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We love them so much that about 63% of U.S. households have one. And if you don’t currently own one, you’ve probably had a dog at some point in your life. So, you know that while they’re a major source of joy, they’re also a source of fur — and with fur comes dander (dead skin cells) — and with dander comes allergies.
According to the Asthma and Allergy Foundation of America, as many as three in 10 people with allergies in this country have pet allergies. Pet allergies are also quite common with people who have asthma or other allergies and they can be triggered by proteins in a dog’s saliva, urine or dander. While the sneezing, irritated eyes, congestion and other reactions are annoying, some people still can’t fight the urge to be around or even own a dog. For those who live with pet allergies, is it actually possible to get a dog that is “hypoallergenic?”
Keep reading to find out the answer from immunologist Sandra Hong, MD, and to get some helpful tips for managing pet allergies.
“Hypoallergenic” pretty much refers to something having a small chance of triggering an allergic reaction. If you wear jewelry or use a lot of cosmetics or personal products, you’ve seen this term before. If something has a greater chance of triggering a reaction, it’s simply considered “allergenic.”
Many people seem to think so. But the American Kennel Club (AKC) says that no dog is 100% hypoallergenic. But don’t get bummed out if you’re a dog lover with pet allergies. There are actually dog breeds that are less allergenic. These breeds are considered as such because they have more predictable, non-shedding coats that produce less dander. And less dander could mean that you won’t be a sniffling, sneezing, runny eyed mess on a regular basis.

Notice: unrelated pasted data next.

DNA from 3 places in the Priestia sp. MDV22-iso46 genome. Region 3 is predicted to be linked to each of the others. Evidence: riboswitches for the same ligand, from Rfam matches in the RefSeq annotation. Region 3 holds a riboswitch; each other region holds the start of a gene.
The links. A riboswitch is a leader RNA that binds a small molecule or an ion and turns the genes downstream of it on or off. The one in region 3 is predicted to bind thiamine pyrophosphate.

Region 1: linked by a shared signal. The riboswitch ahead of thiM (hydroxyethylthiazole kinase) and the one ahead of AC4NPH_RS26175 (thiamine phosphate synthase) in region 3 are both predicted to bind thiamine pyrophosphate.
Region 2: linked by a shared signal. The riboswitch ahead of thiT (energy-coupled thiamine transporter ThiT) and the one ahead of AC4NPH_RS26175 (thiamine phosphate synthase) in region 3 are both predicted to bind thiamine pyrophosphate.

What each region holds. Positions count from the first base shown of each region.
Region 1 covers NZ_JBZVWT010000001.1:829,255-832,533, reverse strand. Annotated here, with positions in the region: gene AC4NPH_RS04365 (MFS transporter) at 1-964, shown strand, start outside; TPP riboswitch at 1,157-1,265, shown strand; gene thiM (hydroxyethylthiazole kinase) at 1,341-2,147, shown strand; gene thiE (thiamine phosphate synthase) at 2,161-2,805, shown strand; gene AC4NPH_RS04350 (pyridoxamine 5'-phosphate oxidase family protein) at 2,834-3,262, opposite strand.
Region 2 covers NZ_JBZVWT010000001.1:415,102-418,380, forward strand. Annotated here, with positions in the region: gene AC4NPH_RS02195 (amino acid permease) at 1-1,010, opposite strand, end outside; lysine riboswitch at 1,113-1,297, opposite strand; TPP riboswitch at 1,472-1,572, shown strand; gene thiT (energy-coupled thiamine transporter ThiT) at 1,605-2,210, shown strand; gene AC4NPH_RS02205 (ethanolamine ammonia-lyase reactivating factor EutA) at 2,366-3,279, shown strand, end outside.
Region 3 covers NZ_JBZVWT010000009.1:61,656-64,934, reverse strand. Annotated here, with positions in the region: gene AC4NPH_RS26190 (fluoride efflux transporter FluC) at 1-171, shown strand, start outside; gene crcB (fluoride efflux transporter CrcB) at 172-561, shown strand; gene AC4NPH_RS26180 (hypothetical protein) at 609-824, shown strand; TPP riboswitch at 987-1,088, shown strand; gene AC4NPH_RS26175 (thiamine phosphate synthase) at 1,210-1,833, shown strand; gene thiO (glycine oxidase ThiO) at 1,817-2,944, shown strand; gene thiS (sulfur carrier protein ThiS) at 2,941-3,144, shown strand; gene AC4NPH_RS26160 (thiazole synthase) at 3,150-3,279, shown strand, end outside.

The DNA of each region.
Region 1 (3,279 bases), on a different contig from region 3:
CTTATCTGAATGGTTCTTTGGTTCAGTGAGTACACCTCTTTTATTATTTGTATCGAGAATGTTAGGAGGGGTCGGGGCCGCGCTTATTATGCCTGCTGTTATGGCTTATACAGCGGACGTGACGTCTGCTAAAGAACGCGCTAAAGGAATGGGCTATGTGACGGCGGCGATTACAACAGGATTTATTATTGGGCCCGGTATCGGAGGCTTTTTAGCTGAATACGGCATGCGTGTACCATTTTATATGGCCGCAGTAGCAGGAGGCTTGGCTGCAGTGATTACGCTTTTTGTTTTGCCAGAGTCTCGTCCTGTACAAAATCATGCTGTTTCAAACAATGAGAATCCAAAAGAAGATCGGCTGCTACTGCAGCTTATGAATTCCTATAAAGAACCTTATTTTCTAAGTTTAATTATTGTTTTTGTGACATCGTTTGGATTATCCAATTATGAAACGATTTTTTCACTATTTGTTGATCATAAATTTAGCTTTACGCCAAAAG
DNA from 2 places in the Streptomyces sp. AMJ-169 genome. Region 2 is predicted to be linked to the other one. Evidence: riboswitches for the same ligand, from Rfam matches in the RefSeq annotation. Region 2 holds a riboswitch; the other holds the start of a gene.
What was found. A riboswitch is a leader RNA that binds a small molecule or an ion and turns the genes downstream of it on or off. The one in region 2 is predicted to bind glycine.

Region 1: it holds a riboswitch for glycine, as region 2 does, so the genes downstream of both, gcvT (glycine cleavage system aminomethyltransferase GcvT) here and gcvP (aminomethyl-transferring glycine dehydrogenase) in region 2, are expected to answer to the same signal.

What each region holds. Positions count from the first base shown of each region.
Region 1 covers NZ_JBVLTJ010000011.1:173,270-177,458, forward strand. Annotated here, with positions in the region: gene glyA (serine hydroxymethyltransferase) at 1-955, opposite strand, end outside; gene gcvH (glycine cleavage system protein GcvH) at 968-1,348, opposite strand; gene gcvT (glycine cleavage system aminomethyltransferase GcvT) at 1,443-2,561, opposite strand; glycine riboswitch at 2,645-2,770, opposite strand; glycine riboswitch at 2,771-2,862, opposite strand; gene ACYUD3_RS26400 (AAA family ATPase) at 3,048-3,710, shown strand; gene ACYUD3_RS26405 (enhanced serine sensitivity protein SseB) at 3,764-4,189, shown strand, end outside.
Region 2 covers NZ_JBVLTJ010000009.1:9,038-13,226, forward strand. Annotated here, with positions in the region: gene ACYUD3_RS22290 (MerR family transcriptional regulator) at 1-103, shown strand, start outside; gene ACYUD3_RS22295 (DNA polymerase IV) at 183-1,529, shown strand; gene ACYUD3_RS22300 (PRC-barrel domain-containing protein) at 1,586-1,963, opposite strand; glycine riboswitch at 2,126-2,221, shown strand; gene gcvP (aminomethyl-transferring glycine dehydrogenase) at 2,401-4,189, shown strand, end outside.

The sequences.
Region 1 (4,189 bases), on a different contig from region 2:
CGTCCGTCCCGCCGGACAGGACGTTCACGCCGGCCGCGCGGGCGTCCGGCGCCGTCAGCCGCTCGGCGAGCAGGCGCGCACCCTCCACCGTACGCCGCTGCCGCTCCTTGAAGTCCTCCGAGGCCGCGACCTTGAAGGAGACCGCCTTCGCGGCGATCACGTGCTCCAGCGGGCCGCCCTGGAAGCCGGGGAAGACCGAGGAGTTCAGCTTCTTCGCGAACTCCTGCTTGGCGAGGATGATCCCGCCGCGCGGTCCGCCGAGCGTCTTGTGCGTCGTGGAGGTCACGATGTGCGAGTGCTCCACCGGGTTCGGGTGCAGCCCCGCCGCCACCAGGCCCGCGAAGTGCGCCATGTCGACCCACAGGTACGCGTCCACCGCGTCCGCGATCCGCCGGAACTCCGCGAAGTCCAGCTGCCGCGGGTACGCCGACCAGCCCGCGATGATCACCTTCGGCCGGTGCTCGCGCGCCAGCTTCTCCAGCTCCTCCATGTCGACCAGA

However, hypoallergenic dogs can still cause problems for allergy sufferers because, according to Dr. Hong, there’s still a chance that your allergies could be triggered.
“Many people believe that exposure to other dogs will trigger their allergy symptoms, while exposure to a hypoallergenic dog will not. However, objective scientific studies don’t support the idea that any dogs are hypoallergenic,” says Dr. Hong.
Dr. Hong adds that a 2012 study measured dog allergens (proteins secreted by oil glands, dander and saliva) concentrations in samples taken from the hair and coats of so-called hypoallergenic and non-hypoallergenic dogs, and from their respective owners’ homes.
The study found that the allergen levels were actually higher in hair and coat samples from the dogs that were supposedly hypoallergenic. And the home allergen concentrations for both sets of dog owners were about the same for each group.
So, in a nutshell, there is no clear scientific evidence to support a hypoallergenic species of dog.
If you have pet allergies and still want to get a dog, it’s not a bad idea to talk to your doctor or an allergist to figure out how you can live in harmony with man’s best friend. Once you have that all figured out, you can start to narrow down which breed is right for you.
The AKC considers these breeds to be among the best for allergy sufferers.
If you struggle with allergies, you might want to steer clear of the following breeds.
There are some steps that you can take to make life with a dog much easier. Here are some suggestions from Dr. Hong.